City of Angels Essay
City of Angels
Bangkok known as KrunThep,which is Thai for “City of Angels,” beckons with its golden roofed temples and spicily curried cuisine. Seven million visitors come to Thailand each year spending an average of six to seven days because there is so much to see and to relish in this “Exotic Orient” as one enamored traveller dubbed the country. Our agenda for the first day of our tour started with a tour of Wat Po. One of the 370 temples in Bangkok alone, it is home to the famous Reclining Buddha, which is said to be 46 meters long. Also world–famous are the golden Buddha at the WatTrinig (“wat” being Thai for “temple”) and the dazzling Emerald Buddha. There are 2100 temples in all of Thailand, where 90 percent of the people are Buddhists.
Our loquacious guide regales us with the colorful history of Bangkok and how it became the imperial city 300 years ago, when the god-king Rama I moved the royal residence to this side of the Chao Phraya River. Today, a boat excursion takes visitors on a tour of the old city, winding down the “klong” canals for a glimpse of the water dwellers and the ancient edifices, remnants of an era when Rama I divided his city into three sections: for the Thais, the Chinese and the Indians. The best buys of Thai silks, spices and crafts are still at the riverside markets where one can also produce gold, jade and other precious jewelry.
Not to be missed are the Temple of the Dawn along the Chao Phraya, a showcase of Chinese porcelain mosaics, and the Temple of the Giant Swing for some of the finest murals. Only for strong knees is the Temple of the Golden Mount, atop a climb of 300 steps, housing one of the largest bronze buddhas in the world.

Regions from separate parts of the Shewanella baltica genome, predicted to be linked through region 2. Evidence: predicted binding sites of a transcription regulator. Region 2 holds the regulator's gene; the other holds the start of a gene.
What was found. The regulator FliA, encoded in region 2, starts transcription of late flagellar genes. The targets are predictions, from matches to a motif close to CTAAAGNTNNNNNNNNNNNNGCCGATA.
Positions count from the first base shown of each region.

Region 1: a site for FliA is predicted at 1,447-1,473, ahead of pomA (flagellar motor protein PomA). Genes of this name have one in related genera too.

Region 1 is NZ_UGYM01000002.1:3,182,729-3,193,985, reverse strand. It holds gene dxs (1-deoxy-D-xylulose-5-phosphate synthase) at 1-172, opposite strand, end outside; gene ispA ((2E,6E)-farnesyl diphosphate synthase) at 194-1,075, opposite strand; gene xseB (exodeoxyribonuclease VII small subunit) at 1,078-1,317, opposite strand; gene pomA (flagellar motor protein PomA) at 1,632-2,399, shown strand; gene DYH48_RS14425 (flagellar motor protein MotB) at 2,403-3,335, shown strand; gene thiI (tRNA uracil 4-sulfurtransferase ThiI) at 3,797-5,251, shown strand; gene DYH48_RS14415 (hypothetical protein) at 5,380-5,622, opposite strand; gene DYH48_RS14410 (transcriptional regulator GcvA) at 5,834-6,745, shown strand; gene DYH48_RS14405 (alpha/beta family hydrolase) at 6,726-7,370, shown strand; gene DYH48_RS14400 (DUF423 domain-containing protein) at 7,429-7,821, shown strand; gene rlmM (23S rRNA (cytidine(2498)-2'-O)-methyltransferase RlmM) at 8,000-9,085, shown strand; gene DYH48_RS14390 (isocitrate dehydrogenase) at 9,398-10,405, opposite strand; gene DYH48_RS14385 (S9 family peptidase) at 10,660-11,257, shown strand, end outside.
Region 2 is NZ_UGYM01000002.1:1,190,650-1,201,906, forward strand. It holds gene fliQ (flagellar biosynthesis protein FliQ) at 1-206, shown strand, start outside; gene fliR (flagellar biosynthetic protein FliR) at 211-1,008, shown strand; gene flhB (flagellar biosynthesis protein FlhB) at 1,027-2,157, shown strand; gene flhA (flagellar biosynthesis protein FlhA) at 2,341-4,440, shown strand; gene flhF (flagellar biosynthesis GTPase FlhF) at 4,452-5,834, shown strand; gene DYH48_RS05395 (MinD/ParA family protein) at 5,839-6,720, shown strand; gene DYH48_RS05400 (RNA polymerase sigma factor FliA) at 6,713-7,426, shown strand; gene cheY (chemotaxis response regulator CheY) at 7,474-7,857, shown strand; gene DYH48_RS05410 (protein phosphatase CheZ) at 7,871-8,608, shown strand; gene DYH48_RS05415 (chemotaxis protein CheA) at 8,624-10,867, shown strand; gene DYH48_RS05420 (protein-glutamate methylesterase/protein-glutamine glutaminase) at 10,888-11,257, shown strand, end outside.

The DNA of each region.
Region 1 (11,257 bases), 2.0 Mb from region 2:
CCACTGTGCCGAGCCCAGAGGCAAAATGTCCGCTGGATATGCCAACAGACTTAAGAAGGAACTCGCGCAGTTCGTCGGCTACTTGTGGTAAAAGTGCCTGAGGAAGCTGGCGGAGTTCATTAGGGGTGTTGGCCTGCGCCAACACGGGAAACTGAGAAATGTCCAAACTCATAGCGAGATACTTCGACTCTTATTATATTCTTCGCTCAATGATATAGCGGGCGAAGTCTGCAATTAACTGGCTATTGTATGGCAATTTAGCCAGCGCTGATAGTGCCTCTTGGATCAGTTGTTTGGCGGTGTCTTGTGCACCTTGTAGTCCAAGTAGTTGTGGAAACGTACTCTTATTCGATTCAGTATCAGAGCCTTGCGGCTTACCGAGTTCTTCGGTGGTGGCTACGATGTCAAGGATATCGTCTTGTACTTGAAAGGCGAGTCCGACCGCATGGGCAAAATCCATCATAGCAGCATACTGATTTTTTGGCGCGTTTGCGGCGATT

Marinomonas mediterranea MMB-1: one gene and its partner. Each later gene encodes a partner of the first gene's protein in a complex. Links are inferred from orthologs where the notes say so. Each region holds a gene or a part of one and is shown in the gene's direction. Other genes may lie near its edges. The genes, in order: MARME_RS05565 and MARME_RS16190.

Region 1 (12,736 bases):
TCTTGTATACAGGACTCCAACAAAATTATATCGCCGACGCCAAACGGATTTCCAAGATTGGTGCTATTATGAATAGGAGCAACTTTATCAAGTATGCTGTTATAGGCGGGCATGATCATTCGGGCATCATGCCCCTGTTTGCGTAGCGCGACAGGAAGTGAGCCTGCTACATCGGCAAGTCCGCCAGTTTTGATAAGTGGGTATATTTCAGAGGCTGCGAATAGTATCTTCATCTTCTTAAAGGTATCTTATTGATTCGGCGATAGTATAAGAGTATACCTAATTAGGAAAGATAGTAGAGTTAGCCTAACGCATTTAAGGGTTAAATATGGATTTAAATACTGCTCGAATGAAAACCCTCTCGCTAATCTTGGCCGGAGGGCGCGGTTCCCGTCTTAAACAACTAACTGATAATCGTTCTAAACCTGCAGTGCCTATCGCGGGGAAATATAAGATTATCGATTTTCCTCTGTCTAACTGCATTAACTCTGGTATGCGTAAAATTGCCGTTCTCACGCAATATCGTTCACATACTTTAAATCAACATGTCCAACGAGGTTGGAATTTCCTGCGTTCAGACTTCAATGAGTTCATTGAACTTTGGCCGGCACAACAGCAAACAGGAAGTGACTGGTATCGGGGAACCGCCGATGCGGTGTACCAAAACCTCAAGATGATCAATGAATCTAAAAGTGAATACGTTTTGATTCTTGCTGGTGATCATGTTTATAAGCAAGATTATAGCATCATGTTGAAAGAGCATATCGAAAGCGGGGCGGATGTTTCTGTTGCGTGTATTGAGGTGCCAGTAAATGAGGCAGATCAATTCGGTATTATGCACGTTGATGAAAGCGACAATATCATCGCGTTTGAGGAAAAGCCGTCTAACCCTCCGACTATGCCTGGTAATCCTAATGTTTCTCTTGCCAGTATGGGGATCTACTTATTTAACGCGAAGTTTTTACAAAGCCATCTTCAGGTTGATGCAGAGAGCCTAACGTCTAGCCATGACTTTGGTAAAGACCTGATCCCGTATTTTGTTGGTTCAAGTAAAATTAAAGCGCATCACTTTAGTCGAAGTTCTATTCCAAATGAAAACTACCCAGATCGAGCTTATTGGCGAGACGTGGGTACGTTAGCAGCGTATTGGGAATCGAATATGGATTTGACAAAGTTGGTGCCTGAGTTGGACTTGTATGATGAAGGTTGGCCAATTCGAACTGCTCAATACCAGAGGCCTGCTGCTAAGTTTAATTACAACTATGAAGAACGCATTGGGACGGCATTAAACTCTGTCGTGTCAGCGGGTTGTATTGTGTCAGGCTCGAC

The Reclining Buddha was shipped from China by King Rama I, who also built the Wat Po Temple on a 20-hectare compound adjacent to the Royal Palace, circa 1782, in the 2222-old Chinese section. The King had also brought with him excellent samples of porcelain, which the court artisans used to decorate pagodas using their elaborate spires. At the main temple, devotees buy one–inch gold leaf squares which they stick to smaller buddhas as offering to their god.
Everyday, morning ceremonies are held at an adjacent temple surrounded by four magnificent monuments:the first in red built by Rama I; the second in yellow, by Rama II; the third in green by Rama III; and the fourth in blue, by Rama IV. Just as fascinating is the sala tree under which, according to legend, Buddha was born (although in India). Its pink and red flowers are sweet-smelling, a contrast to the brown gourd which are the “fruit “of the sala tree. To cap a hectic first day, we had dinner at the BaaThai Restaurant while watching heavily costumed folk dancers from the lowland and highland villages, including favorite destinations, like Chiang Mai, the second largest city up north, from whence one can visit the winter palace of the Royal Family and the training school for working elephants.
Amazingly, Bangkok is clean, especially the day after Wednesday, which is “Clean Up Day” according to our guide. So the sidewalk eateries are relatively sanitary, although foreign visitors are advised to stick to bottled mineral water or soft drinks. In spite of the colossal traffic jams, no thanks to the ubiquitous “toktok” pedicabs , the air smells cleaner and less polluted than in Manila. Source: English for Secondary Schools Myrna S. Torres